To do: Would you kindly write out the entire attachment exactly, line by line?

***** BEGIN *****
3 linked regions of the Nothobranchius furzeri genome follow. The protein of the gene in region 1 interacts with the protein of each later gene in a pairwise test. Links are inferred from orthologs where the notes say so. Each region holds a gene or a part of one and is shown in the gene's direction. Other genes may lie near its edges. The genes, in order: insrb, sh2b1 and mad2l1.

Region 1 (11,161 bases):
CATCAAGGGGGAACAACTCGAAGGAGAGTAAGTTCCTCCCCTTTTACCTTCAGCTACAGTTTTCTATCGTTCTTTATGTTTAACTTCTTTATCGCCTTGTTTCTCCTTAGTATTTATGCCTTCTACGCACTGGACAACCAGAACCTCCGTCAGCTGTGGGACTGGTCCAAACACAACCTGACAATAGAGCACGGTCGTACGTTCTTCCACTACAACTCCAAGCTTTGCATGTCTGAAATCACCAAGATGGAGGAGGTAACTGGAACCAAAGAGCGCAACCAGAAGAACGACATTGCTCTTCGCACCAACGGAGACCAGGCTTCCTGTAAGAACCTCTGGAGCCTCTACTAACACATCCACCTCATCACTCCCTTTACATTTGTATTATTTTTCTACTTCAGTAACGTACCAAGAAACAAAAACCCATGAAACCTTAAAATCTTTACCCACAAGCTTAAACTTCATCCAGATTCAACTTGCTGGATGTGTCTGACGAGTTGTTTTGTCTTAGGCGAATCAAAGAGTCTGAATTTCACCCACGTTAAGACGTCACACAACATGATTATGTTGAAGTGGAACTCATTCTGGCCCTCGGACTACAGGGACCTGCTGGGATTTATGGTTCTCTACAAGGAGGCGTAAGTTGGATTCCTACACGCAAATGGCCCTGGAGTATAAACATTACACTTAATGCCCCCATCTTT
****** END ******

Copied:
3 linked regions of the Nothobranchius furzeri genome follow. The protein of the gene in region 1 interacts with the protein of each later gene in a pairwise test. Links are inferred from orthologs where the notes say so. Each region holds a gene or a part of one and is shown in the gene's direction. Other genes may lie near its edges. The genes, in order: insrb, sh2b1 and mad2l1.

Region 1 (11,161 bases):
CATCAAGGGGGAACAACTCGAAGGAGAGTAAGTTCCTCCCCTTTTACCTTCAGCTACAGTTTTCTATCGTTCTTTATGTTTAACTTCTTTATCGCCTTGTTTCTCCTTAGTATTTATGCCTTCTACGCACTGGACAACCAGAACCTCCGTCAGCTGTGGGACTGGTCCAAACACAACCTGACAATAGAGCACGGTCGTACGTTCTTCCACTACAACTCCAAGCTTTGCATGTCTGAAATCACCAAGATGGAGGAGGTAACTGGAACCAAAGAGCGCAACCAGAAGAACGACATTGCTCTTCGCACCAACGGAGACCAGGCTTCCTGTAAGAACCTCTGGAGCCTCTACTAACACATCCACCTCATCACTCCCTTTACATTTGTATTATTTTTCTACTTCAGTAACGTACCAAGAAACAAAAACCCATGAAACCTTAAAATCTTTACCCACAAGCTTAAACTTCATCCAGATTCAACTTGCTGGATGTGTCTGACGAGTTGTTTTGTCTTAGGCGAATCAAAGAGTCTGAATTTCACCCACGTTAAGACGTCACACAACATGATTATGTTGAAGTGGAACTCATTCTGGCCCTCGGACTACAGGGACCTGCTGGGATTTATGGTTCTCTACAAGGAGGCGTAAGTTGGATTCCTACACGCAAATGGCCCTGGAGTATAAACATTACACTTAATGCCCCCATCTTT